Building a 4–20mA current transmitter and receiver for some upcoming automation projects.
After a bit of online searching for a precision 4–20 mA circuit tester, I decided to build my own version.
I based my transmitter off of an YouTube video by youtuuba. It was a long but very detailed video on how he built a simple 4–20 mA transmitter. The design is based on the Burr-Brown (Texas Instruments) XTR105 monolithic 4–20mA, 2‑wire current transmitter IC.
The circuit in the video was a very basic design with an emphasis on the smallest footprint possible.
I was not constrained by size and decided to add reverse voltage operation and over-voltage surge protection, along with an external transistor to improve accuracy. I also used precision 250 Ω 0.1% ±25ppm/°C resistors for the setpoint resistors R1 and R2.
After the first prototype board was completed and tested, I decided to slot mount the PCB in a Hammond 1455B802 aluminum enclosure. The revision 1.2 board size was changed with only minor adjustments to some traces to fit the case.
With the reverse voltage protection diode bridge, it doesn’t matter which terminal is connected to the + or — loop connections.
The transmitter is loop powered, and requires an external 12 to 25 volts DC supply for power.
I used some BAT46 Schottky 150mA diodes for the bridge circuit with a forward voltage of around 520 mV @ 20 mA of forward current. Total loop voltage drop thru the bridge at 20 mA is only around 1.04 volts.
After the diode bridge circuit is a Vishay 5KP26A-E3/54 uni-directional 26 volt transient voltage suppressor (TVS) diode. I ended up using a 5,000 watt TVS diode in a P600 package, because that was the only thing in stock. A 500 watt TVS diode would be more than adequate for this circuit. I also picked a Reverse Standoff voltage of 26 volts, as I only planned on using a loop voltage of 24 volts. The XTR105 is rated for loop voltages of up to 36 volts which can be accommodated by increasing the Reverse Standoff voltage of the TVS diode to the next value over the required max circuit voltage.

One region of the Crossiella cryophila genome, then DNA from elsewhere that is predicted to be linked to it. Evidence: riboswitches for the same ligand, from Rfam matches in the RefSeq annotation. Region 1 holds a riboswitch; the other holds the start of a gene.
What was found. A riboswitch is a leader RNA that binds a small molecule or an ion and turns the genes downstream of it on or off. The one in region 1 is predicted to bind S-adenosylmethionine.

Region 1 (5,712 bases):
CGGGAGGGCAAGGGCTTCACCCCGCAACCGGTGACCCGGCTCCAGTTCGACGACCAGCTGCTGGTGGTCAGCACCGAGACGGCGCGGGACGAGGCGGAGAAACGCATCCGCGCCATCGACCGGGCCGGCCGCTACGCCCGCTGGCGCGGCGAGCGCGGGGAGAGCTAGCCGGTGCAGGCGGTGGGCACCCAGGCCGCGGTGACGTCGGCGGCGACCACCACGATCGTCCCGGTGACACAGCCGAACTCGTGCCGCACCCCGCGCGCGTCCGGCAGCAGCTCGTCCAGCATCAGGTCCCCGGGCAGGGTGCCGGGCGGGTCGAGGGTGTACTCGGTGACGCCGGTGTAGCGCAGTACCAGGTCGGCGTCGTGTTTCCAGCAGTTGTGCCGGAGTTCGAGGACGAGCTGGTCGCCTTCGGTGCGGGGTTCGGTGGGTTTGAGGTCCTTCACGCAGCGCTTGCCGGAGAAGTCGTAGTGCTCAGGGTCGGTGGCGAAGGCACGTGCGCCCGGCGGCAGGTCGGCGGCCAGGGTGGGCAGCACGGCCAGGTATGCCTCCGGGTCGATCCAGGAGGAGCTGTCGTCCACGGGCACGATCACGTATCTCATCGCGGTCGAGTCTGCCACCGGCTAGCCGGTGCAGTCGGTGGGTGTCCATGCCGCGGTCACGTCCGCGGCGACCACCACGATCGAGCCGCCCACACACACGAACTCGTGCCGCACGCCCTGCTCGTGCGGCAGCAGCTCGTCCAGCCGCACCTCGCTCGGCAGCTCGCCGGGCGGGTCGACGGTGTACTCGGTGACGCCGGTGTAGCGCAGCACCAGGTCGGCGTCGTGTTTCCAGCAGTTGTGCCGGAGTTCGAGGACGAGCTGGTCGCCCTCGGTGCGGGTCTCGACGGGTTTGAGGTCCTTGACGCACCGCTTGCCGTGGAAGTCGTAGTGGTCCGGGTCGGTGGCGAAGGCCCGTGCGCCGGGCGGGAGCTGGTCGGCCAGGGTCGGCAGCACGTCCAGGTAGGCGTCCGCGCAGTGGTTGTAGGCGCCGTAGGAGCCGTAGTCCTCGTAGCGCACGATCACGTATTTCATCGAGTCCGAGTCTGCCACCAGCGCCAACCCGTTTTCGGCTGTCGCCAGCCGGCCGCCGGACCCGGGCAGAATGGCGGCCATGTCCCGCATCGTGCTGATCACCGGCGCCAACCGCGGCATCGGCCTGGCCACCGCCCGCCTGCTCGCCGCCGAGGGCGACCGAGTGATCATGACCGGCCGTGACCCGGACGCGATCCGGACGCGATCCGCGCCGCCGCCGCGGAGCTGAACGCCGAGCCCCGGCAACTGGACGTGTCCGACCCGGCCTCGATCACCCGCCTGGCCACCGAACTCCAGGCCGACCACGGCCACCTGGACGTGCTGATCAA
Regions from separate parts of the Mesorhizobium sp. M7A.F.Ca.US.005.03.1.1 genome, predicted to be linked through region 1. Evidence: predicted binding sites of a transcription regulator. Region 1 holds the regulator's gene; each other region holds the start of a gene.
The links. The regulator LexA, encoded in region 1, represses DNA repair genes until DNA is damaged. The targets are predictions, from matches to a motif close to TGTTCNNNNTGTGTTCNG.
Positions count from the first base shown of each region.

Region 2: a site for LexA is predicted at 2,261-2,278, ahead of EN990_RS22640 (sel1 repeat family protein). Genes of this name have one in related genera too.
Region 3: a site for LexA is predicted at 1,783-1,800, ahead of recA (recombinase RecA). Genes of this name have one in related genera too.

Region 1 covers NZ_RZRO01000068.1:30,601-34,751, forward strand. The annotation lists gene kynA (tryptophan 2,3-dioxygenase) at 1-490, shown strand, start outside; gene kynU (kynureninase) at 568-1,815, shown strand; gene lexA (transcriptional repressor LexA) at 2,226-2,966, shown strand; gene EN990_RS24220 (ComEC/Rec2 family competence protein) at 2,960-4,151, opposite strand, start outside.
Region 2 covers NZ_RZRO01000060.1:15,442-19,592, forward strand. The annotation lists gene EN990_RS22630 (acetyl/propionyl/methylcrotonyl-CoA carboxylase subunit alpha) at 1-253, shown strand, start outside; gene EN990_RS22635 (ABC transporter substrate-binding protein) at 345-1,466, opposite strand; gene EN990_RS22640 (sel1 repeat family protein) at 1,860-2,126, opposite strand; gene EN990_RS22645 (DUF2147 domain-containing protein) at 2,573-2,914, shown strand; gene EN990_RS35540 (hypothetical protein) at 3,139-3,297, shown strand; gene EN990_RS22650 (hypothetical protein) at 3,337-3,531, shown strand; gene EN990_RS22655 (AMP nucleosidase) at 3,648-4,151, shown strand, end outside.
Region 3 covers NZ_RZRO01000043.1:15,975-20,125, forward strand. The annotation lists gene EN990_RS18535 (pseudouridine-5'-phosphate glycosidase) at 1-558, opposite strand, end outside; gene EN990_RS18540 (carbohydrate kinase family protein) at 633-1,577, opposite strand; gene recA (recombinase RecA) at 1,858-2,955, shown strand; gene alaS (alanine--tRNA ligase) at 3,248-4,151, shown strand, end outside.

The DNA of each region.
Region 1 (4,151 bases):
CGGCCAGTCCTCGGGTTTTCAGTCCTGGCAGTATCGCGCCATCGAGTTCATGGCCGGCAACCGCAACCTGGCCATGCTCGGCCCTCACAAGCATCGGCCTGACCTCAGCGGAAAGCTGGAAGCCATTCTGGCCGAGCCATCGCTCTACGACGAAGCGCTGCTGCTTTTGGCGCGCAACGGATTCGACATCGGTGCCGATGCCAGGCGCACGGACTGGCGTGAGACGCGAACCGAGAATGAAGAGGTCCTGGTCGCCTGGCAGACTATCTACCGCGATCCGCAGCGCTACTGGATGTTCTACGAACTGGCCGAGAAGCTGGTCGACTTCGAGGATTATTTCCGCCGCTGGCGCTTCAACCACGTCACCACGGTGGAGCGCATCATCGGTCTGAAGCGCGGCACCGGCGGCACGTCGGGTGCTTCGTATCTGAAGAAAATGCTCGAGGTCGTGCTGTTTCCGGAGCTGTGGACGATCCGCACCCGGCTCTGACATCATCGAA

I used an external 2N4922G Bipolar NPN transistor to isolate the majority of the power dissipation from the precision input and reference circuitry of the XTR105 IC. This is recommended in the data sheet for improved accuracy and extended temperature range.
The transistor is mounted to the aluminum case with a nylon 4–40 screw and nut with a thermal pad providing electrical isolation between the two. I also used a 1/8″ thermal GAP pad between the XTR105 IC and the top of the case to provide additional thermal stability.
The gain adjustment potentiometer is adjusted for a loop current of 20.000 mA with the switch set to 20 and a loop voltage of 24 volts. I use a 250 ohm resistor in series with the loop while adjusting the gain.
Once the 20 mA setting is calibrated, check the 12 and 4 mA switch settings to verify that the readings are within 10 µA of the setting. When connected to an operational loop the front LED will illuminate indicating the circuit is operational.
The front panel switch is a C&K 7103SYZQE single pole double throw switch with three positions (On-Off-On). Front panel connections are Pomona double binding posts that will accept either standard banana plugs or wire connections. Both posts are black in color as the diode bridge circuit will allow any polarity connection.
The next project in progress is a 4–20 mA receiver with 0 to 5 volt output, based on the Burr-Brown (Texas Instruments) RCV420 current-loop receiver IC.
Component information is embedded in the EagleCAD board file component attribute setting.
EagleCAD V7.7 board & schematic ZIP file for 4–20mATransmitter
OSH Park printed circuit boards for the 4–20mA Current Transmitter